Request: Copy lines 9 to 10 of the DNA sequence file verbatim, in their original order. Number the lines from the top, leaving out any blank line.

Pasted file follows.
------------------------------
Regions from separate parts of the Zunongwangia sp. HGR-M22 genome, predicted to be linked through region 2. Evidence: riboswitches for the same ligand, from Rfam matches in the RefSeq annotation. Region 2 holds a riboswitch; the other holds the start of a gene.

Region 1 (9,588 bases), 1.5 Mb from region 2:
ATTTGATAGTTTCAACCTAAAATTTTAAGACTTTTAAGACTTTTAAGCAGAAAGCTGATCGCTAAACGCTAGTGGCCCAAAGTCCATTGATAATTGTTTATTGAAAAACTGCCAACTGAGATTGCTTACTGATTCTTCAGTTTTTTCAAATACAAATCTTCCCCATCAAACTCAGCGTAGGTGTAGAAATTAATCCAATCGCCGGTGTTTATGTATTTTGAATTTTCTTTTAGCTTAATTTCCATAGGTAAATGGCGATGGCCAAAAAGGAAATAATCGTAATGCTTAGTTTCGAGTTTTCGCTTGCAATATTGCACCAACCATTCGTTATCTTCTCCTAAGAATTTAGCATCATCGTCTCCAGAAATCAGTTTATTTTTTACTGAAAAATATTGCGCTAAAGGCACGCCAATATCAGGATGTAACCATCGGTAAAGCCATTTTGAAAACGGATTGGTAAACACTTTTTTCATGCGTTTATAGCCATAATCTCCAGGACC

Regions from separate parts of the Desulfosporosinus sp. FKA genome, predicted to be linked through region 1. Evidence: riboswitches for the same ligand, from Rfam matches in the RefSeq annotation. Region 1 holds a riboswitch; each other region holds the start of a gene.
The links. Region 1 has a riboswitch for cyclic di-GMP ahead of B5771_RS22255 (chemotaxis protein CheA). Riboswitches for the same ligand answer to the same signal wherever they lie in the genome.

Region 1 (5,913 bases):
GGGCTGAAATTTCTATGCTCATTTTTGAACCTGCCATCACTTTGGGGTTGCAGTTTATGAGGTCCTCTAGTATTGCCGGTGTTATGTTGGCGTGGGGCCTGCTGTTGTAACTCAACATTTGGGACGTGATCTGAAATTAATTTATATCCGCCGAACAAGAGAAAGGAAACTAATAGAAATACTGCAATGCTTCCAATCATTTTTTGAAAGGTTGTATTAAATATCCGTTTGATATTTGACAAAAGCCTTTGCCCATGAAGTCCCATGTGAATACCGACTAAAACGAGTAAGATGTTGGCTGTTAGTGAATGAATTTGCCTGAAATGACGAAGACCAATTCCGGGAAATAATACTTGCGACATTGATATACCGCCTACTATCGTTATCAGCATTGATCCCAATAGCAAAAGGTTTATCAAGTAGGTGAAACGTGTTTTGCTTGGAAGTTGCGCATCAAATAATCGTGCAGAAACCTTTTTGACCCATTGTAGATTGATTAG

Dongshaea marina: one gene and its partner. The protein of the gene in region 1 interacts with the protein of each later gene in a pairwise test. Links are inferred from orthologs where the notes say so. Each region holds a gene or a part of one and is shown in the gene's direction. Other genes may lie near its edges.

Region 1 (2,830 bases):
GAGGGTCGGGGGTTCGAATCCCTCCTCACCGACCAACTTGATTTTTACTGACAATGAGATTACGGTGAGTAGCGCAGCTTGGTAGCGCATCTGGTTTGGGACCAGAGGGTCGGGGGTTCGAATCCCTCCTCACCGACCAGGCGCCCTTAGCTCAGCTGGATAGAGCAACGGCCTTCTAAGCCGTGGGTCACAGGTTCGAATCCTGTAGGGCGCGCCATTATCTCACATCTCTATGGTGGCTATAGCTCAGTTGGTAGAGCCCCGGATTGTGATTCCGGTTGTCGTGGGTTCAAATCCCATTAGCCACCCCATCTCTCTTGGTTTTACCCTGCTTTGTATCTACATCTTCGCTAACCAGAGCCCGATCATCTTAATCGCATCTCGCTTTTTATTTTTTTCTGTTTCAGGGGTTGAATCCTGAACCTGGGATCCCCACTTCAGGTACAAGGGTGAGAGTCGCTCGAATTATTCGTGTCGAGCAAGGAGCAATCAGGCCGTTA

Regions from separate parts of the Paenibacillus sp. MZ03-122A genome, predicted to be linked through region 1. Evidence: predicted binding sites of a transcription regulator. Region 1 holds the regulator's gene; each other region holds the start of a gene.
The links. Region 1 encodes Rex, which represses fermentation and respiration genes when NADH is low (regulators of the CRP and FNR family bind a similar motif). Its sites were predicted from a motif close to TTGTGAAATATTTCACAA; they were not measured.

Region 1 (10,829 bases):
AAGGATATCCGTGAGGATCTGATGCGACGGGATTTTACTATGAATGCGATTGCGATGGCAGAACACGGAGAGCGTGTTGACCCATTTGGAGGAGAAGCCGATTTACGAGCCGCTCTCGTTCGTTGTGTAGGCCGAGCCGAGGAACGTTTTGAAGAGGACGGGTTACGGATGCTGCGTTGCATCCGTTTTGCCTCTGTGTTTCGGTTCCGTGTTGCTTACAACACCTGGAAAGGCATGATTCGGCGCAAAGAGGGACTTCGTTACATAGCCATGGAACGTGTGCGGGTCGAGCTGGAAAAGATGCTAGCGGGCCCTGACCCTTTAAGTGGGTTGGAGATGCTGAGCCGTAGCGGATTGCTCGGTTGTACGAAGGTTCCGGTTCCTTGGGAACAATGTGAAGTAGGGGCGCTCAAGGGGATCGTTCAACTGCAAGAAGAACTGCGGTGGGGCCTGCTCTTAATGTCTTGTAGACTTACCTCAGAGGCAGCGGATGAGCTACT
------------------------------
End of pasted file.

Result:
Region 1 (2,830 bases):
GAGGGTCGGGGGTTCGAATCCCTCCTCACCGACCAACTTGATTTTTACTGACAATGAGATTACGGTGAGTAGCGCAGCTTGGTAGCGCATCTGGTTTGGGACCAGAGGGTCGGGGGTTCGAATCCCTCCTCACCGACCAGGCGCCCTTAGCTCAGCTGGATAGAGCAACGGCCTTCTAAGCCGTGGGTCACAGGTTCGAATCCTGTAGGGCGCGCCATTATCTCACATCTCTATGGTGGCTATAGCTCAGTTGGTAGAGCCCCGGATTGTGATTCCGGTTGTCGTGGGTTCAAATCCCATTAGCCACCCCATCTCTCTTGGTTTTACCCTGCTTTGTATCTACATCTTCGCTAACCAGAGCCCGATCATCTTAATCGCATCTCGCTTTTTATTTTTTTCTGTTTCAGGGGTTGAATCCTGAACCTGGGATCCCCACTTCAGGTACAAGGGTGAGAGTCGCTCGAATTATTCGTGTCGAGCAAGGAGCAATCAGGCCGTTA